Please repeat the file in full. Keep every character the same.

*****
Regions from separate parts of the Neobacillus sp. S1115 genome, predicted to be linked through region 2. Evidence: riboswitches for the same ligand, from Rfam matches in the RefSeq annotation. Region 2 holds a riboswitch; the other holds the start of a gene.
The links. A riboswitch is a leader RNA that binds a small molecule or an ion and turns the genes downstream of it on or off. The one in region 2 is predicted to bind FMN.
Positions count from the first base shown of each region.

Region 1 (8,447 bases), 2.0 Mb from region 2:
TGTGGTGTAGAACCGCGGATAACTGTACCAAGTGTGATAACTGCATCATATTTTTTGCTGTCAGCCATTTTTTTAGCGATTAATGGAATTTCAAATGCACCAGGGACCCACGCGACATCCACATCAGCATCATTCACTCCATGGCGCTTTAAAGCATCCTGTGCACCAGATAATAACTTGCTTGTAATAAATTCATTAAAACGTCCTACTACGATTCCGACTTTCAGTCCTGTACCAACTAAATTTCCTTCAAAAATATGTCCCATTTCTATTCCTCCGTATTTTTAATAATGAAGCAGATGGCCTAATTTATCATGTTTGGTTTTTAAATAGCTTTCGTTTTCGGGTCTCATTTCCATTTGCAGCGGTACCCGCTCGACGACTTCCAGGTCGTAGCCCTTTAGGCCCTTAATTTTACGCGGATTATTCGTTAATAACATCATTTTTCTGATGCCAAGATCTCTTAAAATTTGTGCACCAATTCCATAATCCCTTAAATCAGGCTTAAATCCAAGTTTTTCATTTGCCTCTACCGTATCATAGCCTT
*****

Regions from separate parts of the Neobacillus sp. S1115 genome, predicted to be linked through region 2. Evidence: riboswitches for the same ligand, from Rfam matches in the RefSeq annotation. Region 2 holds a riboswitch; the other holds the start of a gene.
The links. A riboswitch is a leader RNA that binds a small molecule or an ion and turns the genes downstream of it on or off. The one in region 2 is predicted to bind FMN.
Positions count from the first base shown of each region.

Region 1 (8,447 bases), 2.0 Mb from region 2:
TGTGGTGTAGAACCGCGGATAACTGTACCAAGTGTGATAACTGCATCATATTTTTTGCTGTCAGCCATTTTTTTAGCGATTAATGGAATTTCAAATGCACCAGGGACCCACGCGACATCCACATCAGCATCATTCACTCCATGGCGCTTTAAAGCATCCTGTGCACCAGATAATAACTTGCTTGTAATAAATTCATTAAAACGTCCTACTACGATTCCGACTTTCAGTCCTGTACCAACTAAATTTCCTTCAAAAATATGTCCCATTTCTATTCCTCCGTATTTTTAATAATGAAGCAGATGGCCTAATTTATCATGTTTGGTTTTTAAATAGCTTTCGTTTTCGGGTCTCATTTCCATTTGCAGCGGTACCCGCTCGACGACTTCCAGGTCGTAGCCCTTTAGGCCCTTAATTTTACGCGGATTATTCGTTAATAACATCATTTTTCTGATGCCAAGATCTCTTAAAATTTGTGCACCAATTCCATAATCCCTTAAATCAGGCTTAAATCCAAGTTTTTCATTTGCCTCTACCGTATCATAGCCTT